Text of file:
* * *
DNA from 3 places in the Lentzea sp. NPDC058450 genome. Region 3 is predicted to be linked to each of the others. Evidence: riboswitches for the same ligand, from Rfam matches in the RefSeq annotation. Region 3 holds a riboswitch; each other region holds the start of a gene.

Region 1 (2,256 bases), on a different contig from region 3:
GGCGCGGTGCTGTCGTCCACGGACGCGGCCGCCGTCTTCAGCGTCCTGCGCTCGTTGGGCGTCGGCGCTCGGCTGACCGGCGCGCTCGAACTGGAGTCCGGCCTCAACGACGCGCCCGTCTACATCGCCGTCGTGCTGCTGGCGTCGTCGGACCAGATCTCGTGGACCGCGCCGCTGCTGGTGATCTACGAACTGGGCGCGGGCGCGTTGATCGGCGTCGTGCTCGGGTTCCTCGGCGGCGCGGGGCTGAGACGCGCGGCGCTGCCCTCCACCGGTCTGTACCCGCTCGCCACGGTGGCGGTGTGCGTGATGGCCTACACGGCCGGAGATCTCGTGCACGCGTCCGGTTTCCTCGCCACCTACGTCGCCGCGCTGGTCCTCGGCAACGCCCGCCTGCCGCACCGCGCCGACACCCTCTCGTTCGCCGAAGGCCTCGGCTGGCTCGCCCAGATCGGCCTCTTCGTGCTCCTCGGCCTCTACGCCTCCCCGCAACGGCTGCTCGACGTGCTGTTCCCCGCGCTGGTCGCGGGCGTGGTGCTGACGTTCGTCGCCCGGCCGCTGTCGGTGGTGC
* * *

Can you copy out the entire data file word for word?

DNA from 3 places in the Lentzea sp. NPDC058450 genome. Region 3 is predicted to be linked to each of the others. Evidence: riboswitches for the same ligand, from Rfam matches in the RefSeq annotation. Region 3 holds a riboswitch; each other region holds the start of a gene.

Region 1 (2,256 bases), on a different contig from region 3:
GGCGCGGTGCTGTCGTCCACGGACGCGGCCGCCGTCTTCAGCGTCCTGCGCTCGTTGGGCGTCGGCGCTCGGCTGACCGGCGCGCTCGAACTGGAGTCCGGCCTCAACGACGCGCCCGTCTACATCGCCGTCGTGCTGCTGGCGTCGTCGGACCAGATCTCGTGGACCGCGCCGCTGCTGGTGATCTACGAACTGGGCGCGGGCGCGTTGATCGGCGTCGTGCTCGGGTTCCTCGGCGGCGCGGGGCTGAGACGCGCGGCGCTGCCCTCCACCGGTCTGTACCCGCTCGCCACGGTGGCGGTGTGCGTGATGGCCTACACGGCCGGAGATCTCGTGCACGCGTCCGGTTTCCTCGCCACCTACGTCGCCGCGCTGGTCCTCGGCAACGCCCGCCTGCCGCACCGCGCCGACACCCTCTCGTTCGCCGAAGGCCTCGGCTGGCTCGCCCAGATCGGCCTCTTCGTGCTCCTCGGCCTCTACGCCTCCCCGCAACGGCTGCTCGACGTGCTGTTCCCCGCGCTGGTCGCGGGCGTGGTGCTGACGTTCGTCGCCCGGCCGCTGTCGGTGGTGC